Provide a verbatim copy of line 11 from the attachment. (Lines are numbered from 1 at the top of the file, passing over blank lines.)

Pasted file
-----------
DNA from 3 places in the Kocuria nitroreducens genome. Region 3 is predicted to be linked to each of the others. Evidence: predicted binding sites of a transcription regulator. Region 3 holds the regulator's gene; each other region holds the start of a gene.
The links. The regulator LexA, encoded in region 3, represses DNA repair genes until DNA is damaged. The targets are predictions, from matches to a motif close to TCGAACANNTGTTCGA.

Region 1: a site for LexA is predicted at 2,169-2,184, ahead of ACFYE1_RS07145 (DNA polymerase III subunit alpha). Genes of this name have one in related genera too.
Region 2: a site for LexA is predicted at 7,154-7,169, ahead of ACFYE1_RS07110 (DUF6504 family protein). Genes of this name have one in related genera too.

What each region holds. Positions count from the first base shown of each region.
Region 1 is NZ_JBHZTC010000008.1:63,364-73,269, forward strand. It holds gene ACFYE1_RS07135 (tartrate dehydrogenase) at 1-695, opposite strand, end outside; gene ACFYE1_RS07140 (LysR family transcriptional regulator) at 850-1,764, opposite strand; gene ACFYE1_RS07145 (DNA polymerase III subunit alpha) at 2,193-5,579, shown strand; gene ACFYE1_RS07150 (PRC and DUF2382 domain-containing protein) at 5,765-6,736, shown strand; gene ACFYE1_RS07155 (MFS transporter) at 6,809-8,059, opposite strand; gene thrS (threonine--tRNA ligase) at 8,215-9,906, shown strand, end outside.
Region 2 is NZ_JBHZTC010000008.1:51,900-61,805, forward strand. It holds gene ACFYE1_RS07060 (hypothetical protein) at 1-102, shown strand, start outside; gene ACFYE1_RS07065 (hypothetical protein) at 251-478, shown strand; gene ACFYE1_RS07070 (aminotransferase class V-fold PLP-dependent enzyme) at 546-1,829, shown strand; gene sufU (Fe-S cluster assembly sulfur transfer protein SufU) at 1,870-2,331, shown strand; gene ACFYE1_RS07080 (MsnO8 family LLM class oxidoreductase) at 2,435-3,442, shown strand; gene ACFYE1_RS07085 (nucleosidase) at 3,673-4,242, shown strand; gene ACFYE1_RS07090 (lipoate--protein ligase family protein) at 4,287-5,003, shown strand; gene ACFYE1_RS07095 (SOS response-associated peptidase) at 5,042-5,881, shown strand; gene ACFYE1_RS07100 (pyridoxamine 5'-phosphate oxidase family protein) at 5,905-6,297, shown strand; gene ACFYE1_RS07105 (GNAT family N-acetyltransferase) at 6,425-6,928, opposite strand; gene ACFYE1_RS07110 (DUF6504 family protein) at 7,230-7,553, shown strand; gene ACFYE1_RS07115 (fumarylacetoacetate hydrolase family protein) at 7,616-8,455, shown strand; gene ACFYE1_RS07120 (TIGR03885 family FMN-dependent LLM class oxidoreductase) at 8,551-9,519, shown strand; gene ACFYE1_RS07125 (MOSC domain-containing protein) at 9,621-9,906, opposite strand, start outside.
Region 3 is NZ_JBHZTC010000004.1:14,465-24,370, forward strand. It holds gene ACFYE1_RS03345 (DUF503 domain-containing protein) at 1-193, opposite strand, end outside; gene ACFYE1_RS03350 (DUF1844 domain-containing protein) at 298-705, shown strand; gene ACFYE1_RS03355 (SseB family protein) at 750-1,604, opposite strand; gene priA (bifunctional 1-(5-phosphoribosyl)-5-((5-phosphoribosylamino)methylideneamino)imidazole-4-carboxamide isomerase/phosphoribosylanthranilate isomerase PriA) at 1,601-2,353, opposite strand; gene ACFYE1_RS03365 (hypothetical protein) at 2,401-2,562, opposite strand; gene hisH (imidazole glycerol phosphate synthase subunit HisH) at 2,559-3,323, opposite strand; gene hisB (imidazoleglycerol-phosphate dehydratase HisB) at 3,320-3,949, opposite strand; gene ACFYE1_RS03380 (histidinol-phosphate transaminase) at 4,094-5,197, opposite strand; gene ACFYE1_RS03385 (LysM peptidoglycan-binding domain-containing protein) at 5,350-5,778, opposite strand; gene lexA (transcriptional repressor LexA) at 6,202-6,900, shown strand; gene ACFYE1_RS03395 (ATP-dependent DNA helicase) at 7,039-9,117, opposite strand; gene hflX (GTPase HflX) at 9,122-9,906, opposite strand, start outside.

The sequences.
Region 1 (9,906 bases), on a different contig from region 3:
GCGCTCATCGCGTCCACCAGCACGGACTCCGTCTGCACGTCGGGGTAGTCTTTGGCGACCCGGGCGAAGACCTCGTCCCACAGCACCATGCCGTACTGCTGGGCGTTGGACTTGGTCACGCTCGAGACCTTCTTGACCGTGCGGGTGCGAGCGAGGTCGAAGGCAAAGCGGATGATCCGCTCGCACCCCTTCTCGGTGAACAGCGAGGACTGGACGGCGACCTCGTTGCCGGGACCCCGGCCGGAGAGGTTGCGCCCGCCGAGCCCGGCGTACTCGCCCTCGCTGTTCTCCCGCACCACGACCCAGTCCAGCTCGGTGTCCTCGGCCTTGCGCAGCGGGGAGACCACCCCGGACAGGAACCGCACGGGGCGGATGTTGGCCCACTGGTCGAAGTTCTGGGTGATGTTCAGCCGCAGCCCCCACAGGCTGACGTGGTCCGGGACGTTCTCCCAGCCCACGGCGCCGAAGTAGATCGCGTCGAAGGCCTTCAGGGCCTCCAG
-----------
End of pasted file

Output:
GCGCTCATCGCGTCCACCAGCACGGACTCCGTCTGCACGTCGGGGTAGTCTTTGGCGACCCGGGCGAAGACCTCGTCCCACAGCACCATGCCGTACTGCTGGGCGTTGGACTTGGTCACGCTCGAGACCTTCTTGACCGTGCGGGTGCGAGCGAGGTCGAAGGCAAAGCGGATGATCCGCTCGCACCCCTTCTCGGTGAACAGCGAGGACTGGACGGCGACCTCGTTGCCGGGACCCCGGCCGGAGAGGTTGCGCCCGCCGAGCCCGGCGTACTCGCCCTCGCTGTTCTCCCGCACCACGACCCAGTCCAGCTCGGTGTCCTCGGCCTTGCGCAGCGGGGAGACCACCCCGGACAGGAACCGCACGGGGCGGATGTTGGCCCACTGGTCGAAGTTCTGGGTGATGTTCAGCCGCAGCCCCCACAGGCTGACGTGGTCCGGGACGTTCTCCCAGCCCACGGCGCCGAAGTAGATCGCGTCGAAGGCCTTCAGGGCCTCCAG